I was born in 1970, which was a year in the center of a philosophical movement that was spreading throughout the western world. The influence of this movement can best be seen in what came out of publishing houses and the entertainment industry. “So Human an Animal,” by Rene Dubos, “Be Here Now,” by Ram Dass, and “Slaughter House Five,” by Kurt Vonnegut were just a few of the many books asking its readers to look at their lives, and society, from a different perspective. Ray Bradbury, Frank Herbert, Douglas Adams and other science fiction writers used their works as a mirror to our world. “Logan’s Run,” “Soylent Green,” “Planet of the Apes,” and other movies created discussions about the human condition. The Who, Pink Floyd, The Beetles, and the music industry was filled with social introspection and a cry for change. Beat poets like Alan Ginsberg and Jack Kerouac, philosophers like Alan Watts, and entire cities like San Francisco created an echo, an idea, a belief, that we could achieve peace, both worldly peace and peace within our minds. All we had to do was change.
It was an amazing time, but I had no idea what I was born into. I was unaware of the Vietnam War, I was three when America pulled out of it. I was unaware of the civil rights movement, and had no concept of racism. I didn’t know about Kennedy or Martin Luther King being shot. I was a child. I was unaware of how the time I was born into, and the echo, the idea, the belief in peace created during the late 1950s through the late 1960s, would influence the way I saw the world, and how I would interact with it.
The echo continued throughout the 1970s in it’s music, its literature, and its media. A great deal of that echo was directed at the children of that decade, children like me. The media asked us to accept everyone, regardless of race or religion. It asked us to protect our planet. It asked us to create peace with all nations, and many of us never doubted that the world was becoming a better place, and that we would play a key role in making it so.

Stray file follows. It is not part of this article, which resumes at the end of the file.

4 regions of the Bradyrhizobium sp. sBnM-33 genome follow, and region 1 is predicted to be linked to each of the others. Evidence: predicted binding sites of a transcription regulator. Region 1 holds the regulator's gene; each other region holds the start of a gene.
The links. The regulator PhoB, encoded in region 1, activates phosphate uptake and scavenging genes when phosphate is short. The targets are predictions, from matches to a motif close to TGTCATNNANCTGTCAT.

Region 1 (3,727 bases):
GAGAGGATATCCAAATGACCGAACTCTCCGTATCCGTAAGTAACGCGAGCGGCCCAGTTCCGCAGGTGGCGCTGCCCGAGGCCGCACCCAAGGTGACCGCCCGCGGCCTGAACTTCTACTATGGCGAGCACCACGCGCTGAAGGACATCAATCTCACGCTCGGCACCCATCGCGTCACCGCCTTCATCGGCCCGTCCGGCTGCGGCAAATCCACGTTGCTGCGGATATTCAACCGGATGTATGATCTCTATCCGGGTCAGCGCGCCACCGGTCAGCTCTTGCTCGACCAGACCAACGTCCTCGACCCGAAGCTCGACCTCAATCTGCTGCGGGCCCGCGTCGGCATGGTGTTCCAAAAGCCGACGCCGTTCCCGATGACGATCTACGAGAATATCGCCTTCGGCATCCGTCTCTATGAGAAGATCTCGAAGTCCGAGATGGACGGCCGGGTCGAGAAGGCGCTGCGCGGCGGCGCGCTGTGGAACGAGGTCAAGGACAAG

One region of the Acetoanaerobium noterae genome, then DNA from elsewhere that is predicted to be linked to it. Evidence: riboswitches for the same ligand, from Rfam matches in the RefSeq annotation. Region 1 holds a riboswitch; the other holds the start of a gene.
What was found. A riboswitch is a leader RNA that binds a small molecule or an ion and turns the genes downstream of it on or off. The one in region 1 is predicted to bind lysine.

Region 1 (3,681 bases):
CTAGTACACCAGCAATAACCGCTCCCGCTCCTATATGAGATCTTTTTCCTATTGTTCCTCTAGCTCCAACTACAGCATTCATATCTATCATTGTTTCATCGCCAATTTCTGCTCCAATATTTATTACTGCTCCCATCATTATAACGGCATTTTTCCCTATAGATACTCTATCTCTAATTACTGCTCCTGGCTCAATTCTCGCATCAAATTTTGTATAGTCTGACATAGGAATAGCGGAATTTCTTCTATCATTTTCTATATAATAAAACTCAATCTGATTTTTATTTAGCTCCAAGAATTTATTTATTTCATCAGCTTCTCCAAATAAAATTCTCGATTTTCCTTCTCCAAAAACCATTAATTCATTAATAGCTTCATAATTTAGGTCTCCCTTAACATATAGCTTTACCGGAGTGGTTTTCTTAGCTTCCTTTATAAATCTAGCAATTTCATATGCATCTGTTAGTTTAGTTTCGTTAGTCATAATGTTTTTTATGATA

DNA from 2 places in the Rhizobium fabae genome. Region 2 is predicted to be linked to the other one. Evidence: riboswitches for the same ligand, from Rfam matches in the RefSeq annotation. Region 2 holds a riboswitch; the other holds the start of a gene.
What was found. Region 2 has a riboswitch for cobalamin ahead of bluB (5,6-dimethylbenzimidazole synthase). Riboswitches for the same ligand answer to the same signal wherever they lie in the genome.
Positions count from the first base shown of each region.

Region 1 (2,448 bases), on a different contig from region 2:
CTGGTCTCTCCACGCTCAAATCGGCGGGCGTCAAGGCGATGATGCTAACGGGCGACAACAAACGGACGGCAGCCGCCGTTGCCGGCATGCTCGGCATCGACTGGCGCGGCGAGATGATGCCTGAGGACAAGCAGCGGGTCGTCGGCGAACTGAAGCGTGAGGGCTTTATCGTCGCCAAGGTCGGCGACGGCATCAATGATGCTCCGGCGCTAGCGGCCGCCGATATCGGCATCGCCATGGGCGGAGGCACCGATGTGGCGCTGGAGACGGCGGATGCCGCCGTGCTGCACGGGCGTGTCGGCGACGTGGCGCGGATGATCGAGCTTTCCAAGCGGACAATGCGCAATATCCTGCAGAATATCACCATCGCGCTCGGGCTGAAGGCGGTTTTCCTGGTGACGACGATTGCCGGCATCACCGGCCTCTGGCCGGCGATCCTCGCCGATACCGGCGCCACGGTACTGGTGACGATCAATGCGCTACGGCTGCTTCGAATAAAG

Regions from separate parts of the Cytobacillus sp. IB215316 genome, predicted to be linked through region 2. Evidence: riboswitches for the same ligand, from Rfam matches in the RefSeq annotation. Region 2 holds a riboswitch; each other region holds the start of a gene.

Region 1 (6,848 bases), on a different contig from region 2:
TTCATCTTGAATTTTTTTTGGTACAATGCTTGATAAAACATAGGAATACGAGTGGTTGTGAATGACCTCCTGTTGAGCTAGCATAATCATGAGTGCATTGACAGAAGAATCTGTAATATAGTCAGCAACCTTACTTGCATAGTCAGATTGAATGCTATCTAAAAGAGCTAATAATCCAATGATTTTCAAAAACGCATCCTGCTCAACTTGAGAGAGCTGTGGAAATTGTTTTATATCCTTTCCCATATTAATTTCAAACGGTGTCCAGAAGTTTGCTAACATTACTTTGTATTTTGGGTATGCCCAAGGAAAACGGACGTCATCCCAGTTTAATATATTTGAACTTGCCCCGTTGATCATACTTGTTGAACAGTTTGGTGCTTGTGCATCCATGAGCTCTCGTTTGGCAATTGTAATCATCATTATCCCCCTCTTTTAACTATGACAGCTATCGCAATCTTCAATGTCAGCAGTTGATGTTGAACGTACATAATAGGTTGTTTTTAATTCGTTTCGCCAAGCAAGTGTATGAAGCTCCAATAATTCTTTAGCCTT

The 1970s were also when the “Philosophy for Children” movement began. Psychologists and researchers began to question Jean Piaget’s (1933) theory of cognitive development, which suggested that, prior to age 11 or 12, most children were not capable of philosophical thought. Research began to speculate that that Piaget’s theory seriously underestimated the cognitive ability of children. Children were found to have the ability of reflecting on their own experiences, and able to have thoughtful and insightful discussions, as early as third grade. Organizations like the Institute for the Advancement of Philosophy for Children and the Society for the Advancement of Philosophical Enquiry and Reflection in Education (SAPERE) are now focused on promoting philosophy within children, and encourage children to think about thinking. In short, children are capable of thinking about thinking, and the children of the 1970s were brought up during a time when every form of media seemed to be focused on thinking about social change.
The “Monkey Mind Tales Series,” was born from the echo of social change created by the generations before me. The books would not exist without that echo, and it is my hope that my books will help keep the echo alive.
Steve Michael Reedy